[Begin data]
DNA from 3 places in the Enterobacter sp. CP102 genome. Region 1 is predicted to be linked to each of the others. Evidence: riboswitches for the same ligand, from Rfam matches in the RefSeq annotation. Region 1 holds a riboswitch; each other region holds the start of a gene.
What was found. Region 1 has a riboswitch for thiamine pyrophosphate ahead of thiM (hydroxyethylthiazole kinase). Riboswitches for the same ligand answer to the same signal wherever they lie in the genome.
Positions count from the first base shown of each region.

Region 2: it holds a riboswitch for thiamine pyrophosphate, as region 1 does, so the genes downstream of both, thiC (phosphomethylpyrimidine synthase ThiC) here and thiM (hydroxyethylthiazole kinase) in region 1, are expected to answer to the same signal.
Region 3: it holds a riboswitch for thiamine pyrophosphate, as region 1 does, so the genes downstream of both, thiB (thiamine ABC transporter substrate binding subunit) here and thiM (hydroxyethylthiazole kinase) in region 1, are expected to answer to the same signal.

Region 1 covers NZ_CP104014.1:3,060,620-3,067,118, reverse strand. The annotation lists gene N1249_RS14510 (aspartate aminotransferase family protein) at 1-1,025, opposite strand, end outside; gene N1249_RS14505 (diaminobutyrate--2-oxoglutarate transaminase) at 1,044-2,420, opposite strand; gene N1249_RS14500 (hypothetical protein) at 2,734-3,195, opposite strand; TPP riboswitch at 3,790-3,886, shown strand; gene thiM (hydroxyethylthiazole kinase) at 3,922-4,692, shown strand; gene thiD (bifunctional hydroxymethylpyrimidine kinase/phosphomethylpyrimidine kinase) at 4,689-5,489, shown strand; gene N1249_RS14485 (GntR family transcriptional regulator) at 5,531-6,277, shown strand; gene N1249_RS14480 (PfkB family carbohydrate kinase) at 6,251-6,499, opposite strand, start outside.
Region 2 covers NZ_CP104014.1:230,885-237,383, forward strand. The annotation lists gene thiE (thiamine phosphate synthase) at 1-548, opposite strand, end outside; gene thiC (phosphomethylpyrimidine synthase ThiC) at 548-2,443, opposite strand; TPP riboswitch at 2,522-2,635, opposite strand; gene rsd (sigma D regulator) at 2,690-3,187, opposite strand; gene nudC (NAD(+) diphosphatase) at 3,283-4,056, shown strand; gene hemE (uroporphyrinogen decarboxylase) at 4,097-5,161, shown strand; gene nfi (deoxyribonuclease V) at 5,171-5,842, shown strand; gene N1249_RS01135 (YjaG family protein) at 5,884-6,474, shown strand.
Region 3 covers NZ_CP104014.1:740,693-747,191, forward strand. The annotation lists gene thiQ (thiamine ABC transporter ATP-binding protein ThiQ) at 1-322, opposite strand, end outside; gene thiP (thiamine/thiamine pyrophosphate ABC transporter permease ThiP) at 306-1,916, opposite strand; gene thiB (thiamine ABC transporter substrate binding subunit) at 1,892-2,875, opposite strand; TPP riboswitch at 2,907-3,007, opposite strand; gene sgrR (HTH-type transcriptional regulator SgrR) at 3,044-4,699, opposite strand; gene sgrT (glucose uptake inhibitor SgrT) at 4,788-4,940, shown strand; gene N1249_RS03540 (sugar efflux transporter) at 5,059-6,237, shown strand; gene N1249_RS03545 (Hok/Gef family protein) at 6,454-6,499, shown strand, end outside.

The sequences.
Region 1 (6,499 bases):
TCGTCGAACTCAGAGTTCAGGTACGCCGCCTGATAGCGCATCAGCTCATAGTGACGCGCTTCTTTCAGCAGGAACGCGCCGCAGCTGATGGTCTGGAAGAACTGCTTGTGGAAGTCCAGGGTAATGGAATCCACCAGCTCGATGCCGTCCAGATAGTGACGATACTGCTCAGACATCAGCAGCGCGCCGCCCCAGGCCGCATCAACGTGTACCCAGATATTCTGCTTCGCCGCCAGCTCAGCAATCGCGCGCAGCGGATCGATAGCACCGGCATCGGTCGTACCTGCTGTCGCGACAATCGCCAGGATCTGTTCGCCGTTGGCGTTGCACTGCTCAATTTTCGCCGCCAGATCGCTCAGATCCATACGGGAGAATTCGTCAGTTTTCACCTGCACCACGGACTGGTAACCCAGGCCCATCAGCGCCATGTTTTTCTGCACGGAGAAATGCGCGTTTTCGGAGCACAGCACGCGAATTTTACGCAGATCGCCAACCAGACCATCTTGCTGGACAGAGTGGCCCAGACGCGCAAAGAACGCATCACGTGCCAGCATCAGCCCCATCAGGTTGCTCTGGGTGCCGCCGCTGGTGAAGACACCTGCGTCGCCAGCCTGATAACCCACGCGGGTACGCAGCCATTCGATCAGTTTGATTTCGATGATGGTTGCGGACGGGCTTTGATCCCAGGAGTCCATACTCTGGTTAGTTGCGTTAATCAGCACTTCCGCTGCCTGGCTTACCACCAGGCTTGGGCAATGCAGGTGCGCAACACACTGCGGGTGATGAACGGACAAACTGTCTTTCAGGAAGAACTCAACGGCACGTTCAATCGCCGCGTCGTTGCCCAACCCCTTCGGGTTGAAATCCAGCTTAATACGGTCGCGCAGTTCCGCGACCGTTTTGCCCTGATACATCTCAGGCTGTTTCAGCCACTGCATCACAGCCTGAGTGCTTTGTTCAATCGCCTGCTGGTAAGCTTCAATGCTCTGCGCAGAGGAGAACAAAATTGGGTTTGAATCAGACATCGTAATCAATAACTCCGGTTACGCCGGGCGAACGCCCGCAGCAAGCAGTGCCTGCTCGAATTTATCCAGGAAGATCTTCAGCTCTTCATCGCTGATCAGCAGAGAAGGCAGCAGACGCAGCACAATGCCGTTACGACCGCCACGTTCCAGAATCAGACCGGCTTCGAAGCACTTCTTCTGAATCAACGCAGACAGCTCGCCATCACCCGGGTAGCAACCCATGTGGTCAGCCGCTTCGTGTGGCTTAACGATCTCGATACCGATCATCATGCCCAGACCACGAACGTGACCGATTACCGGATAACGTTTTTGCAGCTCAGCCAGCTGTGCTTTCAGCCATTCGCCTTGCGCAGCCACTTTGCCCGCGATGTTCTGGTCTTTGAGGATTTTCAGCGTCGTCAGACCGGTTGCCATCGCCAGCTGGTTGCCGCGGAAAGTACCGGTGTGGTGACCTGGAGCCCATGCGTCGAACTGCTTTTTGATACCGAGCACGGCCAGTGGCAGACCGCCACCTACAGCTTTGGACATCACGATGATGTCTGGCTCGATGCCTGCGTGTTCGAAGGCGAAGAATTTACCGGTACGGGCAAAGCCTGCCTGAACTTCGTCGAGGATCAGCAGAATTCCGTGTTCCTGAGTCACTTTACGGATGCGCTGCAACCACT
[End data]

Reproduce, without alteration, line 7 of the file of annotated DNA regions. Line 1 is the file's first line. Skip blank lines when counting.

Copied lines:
Region 2 covers NZ_CP104014.1:230,885-237,383, forward strand. The annotation lists gene thiE (thiamine phosphate synthase) at 1-548, opposite strand, end outside; gene thiC (phosphomethylpyrimidine synthase ThiC) at 548-2,443, opposite strand; TPP riboswitch at 2,522-2,635, opposite strand; gene rsd (sigma D regulator) at 2,690-3,187, opposite strand; gene nudC (NAD(+) diphosphatase) at 3,283-4,056, shown strand; gene hemE (uroporphyrinogen decarboxylase) at 4,097-5,161, shown strand; gene nfi (deoxyribonuclease V) at 5,171-5,842, shown strand; gene N1249_RS01135 (YjaG family protein) at 5,884-6,474, shown strand.